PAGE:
Legend has it that while lost in the swampy wilderness of Northwest Florida for seven days and nights, Cebe Tate was attacked by gnawing insects, starved, got bitten by a snake and was driven to madness before finding his way out and collapsing to his death near the town of Carrabelle.
But just before he died, a passerby heard him speak a sentence that would solidify his legacy in folklore: “My name is Tate, and I just came through Hell!” That phrase earned the site of Tate’s disappearance and reappearance the title of Tate’s Hell National Forest.
Loosely inspired by this account, the independent film “Tate’s Hell” is being produced in Floyd, Polk and Gordon County this summer. Written and directed by Seth Ingram, director of the Rome International Film Festival, the short film just wrapped production and filmed in the Cedartown, Rome and Ranger areas, and is currently in post production.
“Despite the storyline of the legend of Tate’s ‘Hell’, my film is actually an obscure somewhat comedic take on it,” Ingram says. “It shows how sometimes our own self-perceptions bring on mental and physical anxieties. The film ends up having an unexpectedly dramatic twist.”
Ingram’s film is a concept piece for a feature project and will be submitted to film festivals around the globe later this year.
In addition to some area production team members, Ingram brought many film industry professionals as production department heads to his Northwest Georgia locations to help make the film. Students and others looking to pursue a career in the film industry were offered a chance to work on the film alongside the established industry professionals as a mentoring opportunity.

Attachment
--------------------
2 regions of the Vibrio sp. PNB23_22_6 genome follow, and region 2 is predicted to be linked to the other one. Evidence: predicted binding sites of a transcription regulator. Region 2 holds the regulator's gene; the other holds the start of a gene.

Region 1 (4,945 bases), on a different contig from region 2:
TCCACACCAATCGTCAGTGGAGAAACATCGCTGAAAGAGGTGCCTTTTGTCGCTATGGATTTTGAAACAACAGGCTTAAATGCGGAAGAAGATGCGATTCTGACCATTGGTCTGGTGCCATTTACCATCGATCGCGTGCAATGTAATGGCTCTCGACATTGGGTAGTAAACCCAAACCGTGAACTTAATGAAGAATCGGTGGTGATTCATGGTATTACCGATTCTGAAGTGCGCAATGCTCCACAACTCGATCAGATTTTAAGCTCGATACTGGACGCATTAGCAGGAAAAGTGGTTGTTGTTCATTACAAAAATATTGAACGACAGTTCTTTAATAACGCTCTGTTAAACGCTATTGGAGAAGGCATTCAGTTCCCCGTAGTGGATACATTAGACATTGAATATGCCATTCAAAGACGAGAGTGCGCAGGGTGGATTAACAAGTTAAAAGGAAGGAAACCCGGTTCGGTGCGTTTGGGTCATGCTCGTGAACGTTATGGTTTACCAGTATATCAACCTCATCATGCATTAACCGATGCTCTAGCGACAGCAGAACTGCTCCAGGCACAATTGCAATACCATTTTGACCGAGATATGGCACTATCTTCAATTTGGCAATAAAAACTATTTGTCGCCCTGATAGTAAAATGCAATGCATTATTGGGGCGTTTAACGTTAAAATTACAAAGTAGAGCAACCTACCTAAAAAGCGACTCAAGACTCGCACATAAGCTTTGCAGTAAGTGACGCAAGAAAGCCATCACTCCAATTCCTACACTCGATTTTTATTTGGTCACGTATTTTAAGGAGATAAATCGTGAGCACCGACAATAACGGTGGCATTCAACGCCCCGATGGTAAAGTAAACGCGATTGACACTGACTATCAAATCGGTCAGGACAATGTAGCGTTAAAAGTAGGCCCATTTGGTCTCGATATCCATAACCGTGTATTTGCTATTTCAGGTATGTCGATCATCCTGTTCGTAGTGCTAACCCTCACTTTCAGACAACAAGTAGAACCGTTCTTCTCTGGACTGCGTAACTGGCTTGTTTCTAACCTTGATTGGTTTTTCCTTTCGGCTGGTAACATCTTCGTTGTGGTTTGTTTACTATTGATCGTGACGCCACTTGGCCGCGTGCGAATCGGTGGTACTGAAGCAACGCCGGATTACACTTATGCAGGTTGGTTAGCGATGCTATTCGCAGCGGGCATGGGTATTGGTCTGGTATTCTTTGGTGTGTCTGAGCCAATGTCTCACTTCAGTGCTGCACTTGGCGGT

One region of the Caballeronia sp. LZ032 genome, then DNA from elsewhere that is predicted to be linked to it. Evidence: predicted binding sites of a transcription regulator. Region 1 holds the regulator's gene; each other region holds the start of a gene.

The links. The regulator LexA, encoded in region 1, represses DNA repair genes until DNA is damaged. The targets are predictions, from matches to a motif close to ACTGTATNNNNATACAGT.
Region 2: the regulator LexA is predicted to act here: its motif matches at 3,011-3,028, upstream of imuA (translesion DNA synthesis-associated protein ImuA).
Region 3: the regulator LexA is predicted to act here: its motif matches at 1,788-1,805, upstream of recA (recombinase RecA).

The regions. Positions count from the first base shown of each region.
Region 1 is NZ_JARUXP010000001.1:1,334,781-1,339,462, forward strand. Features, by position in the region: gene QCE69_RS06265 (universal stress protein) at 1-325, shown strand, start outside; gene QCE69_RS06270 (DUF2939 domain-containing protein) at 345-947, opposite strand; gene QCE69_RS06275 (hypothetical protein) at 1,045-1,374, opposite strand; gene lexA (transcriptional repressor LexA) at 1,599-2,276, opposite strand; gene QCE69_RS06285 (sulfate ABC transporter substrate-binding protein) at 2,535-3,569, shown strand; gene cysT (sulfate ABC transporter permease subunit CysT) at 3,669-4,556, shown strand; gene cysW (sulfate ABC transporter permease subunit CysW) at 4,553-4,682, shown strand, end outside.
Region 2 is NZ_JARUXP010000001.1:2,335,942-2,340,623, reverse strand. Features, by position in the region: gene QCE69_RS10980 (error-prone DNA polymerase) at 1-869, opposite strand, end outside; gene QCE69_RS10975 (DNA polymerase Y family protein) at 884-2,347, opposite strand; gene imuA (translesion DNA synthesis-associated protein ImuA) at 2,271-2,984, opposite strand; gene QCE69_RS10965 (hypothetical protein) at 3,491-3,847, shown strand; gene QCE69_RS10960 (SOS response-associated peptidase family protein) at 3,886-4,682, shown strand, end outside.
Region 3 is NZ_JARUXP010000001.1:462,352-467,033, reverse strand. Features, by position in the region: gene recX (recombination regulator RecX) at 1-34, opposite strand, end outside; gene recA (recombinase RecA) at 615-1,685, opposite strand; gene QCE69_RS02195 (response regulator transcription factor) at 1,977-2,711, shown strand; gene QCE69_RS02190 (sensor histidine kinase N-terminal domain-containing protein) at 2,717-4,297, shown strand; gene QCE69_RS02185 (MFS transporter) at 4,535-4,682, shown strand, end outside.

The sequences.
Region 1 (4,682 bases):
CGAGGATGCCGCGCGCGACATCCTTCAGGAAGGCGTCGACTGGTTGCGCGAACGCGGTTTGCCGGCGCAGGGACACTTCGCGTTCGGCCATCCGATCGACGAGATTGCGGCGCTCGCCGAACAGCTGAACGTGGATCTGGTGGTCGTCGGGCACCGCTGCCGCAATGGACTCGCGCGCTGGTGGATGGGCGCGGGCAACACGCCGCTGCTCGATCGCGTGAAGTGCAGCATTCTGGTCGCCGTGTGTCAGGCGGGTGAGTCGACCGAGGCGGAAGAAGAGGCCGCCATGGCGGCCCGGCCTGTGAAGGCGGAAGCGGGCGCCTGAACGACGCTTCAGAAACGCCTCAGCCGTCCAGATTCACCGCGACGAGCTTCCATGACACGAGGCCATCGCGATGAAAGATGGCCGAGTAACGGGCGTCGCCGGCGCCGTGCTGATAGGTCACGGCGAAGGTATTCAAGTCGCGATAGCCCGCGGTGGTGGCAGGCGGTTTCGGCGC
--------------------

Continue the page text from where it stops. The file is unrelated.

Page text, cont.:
Ryan Simmons, proprietor of Brand Red Studios based in Rome, served as the Director of Photography on the film.
“Ryan and I great friends and both want to make films here,” says Ingram. “While commercial work sustains the company, the desire to make narrative films is the ultimate goal.”
“One of my goals is to help build a sustainable crew base in the area to work on future projects,” continues Ingram. “I love independent filmmaking and while I would like to see this area develop its own voice, professional crew is needed to achieve this.”
Ingram’s professional experience is already steeped in the film industry through his past work along with connections he’s made through RIFF.
For the past five years, he has served as the RIFF’s director and has also worked as a member of the production team on a number of independent productions. He directed The local history feature Docudrama, “Blind Tiger — The Legend of Belltree Smith” in 2014. Ingram also writes and develops show concepts for television.